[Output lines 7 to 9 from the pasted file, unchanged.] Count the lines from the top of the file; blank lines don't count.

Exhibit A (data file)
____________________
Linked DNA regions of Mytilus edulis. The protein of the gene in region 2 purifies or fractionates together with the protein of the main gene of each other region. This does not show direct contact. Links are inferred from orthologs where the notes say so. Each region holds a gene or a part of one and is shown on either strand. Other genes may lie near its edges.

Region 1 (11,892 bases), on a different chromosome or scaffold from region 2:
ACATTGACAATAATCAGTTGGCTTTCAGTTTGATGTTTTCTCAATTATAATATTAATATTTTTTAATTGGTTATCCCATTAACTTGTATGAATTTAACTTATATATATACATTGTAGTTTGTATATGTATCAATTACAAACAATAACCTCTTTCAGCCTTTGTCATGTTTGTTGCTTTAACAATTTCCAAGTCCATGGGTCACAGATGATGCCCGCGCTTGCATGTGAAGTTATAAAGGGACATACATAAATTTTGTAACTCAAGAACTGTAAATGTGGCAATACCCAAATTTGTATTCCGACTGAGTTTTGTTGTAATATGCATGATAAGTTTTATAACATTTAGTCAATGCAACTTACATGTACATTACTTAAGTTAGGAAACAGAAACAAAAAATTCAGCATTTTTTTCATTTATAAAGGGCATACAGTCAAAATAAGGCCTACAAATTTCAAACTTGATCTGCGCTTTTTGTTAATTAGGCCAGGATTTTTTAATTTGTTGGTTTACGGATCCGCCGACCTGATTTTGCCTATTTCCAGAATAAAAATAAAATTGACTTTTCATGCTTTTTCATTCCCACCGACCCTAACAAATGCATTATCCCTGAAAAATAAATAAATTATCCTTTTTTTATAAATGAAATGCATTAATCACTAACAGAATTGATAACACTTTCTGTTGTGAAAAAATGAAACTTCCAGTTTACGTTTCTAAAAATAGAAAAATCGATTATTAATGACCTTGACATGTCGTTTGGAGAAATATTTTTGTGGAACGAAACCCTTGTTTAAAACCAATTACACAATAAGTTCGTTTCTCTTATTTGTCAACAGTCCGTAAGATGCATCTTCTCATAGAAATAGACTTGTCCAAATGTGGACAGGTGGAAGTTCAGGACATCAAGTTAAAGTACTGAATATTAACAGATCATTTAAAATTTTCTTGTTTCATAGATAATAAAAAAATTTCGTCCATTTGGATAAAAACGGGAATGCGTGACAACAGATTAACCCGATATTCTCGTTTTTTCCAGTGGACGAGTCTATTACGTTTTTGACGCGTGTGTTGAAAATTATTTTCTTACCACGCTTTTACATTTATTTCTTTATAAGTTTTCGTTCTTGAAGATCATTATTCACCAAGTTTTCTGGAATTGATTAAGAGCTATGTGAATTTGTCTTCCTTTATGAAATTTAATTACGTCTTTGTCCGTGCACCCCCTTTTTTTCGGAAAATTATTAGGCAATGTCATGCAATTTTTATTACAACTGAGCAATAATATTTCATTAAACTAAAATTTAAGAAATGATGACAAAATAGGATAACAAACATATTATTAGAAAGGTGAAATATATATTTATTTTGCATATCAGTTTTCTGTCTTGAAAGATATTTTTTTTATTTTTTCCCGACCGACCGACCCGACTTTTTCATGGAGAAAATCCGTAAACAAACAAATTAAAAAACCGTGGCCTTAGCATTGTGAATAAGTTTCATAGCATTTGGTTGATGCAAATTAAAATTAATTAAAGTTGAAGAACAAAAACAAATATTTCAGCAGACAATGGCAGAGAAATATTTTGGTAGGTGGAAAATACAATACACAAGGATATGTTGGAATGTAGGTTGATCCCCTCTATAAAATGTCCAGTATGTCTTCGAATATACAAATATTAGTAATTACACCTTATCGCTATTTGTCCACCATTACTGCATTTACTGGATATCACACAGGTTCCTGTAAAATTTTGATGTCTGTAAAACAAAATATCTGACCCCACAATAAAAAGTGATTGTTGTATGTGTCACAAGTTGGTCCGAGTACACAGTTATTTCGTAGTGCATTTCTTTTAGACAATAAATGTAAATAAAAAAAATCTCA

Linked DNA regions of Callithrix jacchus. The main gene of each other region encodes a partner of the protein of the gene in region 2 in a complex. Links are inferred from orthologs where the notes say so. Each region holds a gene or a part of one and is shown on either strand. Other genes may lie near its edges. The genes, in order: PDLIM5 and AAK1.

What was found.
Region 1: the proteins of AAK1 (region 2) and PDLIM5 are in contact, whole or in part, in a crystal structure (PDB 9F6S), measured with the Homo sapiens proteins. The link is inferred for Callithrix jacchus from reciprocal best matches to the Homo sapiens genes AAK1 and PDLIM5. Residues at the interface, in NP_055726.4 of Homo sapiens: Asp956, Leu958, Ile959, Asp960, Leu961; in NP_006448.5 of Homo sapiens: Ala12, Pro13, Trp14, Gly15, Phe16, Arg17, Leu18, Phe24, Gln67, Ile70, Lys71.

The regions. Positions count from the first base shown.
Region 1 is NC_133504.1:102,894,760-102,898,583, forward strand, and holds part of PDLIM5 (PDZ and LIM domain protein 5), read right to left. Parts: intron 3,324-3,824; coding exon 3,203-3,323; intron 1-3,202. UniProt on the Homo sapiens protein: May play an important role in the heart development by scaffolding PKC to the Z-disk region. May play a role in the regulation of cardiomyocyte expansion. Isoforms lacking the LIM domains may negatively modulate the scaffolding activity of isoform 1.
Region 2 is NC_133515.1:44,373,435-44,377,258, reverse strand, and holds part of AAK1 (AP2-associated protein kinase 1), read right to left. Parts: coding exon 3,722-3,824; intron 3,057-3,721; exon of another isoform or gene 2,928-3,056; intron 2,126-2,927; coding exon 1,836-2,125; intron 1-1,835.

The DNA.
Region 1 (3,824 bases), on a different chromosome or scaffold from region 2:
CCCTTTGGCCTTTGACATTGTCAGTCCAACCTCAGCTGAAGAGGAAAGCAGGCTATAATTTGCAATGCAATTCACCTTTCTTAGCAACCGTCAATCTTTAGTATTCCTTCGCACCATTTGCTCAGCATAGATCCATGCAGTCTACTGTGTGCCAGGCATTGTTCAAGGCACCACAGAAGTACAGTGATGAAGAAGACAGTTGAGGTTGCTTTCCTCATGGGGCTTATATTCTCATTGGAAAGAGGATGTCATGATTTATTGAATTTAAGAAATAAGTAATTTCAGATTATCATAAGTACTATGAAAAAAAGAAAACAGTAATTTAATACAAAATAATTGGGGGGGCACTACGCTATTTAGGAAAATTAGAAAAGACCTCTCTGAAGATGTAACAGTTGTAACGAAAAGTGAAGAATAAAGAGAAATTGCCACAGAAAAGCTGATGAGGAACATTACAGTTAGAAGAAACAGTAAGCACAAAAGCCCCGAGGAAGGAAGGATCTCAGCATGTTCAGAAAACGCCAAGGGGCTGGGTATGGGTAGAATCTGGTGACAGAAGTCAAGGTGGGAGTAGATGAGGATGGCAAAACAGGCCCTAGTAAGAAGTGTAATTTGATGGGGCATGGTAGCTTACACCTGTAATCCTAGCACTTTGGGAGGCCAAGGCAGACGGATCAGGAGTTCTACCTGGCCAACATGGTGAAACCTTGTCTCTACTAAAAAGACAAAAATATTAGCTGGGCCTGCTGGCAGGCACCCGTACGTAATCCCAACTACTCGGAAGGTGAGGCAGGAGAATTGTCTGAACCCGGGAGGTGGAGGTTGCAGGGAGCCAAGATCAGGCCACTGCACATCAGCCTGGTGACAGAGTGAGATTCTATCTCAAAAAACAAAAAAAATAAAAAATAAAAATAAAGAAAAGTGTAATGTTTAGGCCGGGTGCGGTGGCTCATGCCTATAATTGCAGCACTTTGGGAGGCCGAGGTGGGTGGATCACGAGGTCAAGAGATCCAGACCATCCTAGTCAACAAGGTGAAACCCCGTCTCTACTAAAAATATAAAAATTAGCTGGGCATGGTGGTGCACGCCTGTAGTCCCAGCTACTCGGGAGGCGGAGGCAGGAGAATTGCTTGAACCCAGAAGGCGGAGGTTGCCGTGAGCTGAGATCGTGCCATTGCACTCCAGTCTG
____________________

The regions. Positions count from the first base shown.
Region 1 is NC_133504.1:102,894,760-102,898,583, forward strand, and holds part of PDLIM5 (PDZ and LIM domain protein 5), read right to left. Parts: intron 3,324-3,824; coding exon 3,203-3,323; intron 1-3,202. UniProt on the Homo sapiens protein: May play an important role in the heart development by scaffolding PKC to the Z-disk region. May play a role in the regulation of cardiomyocyte expansion. Isoforms lacking the LIM domains may negatively modulate the scaffolding activity of isoform 1.
Region 2 is NC_133515.1:44,373,435-44,377,258, reverse strand, and holds part of AAK1 (AP2-associated protein kinase 1), read right to left. Parts: coding exon 3,722-3,824; intron 3,057-3,721; exon of another isoform or gene 2,928-3,056; intron 2,126-2,927; coding exon 1,836-2,125; intron 1-1,835.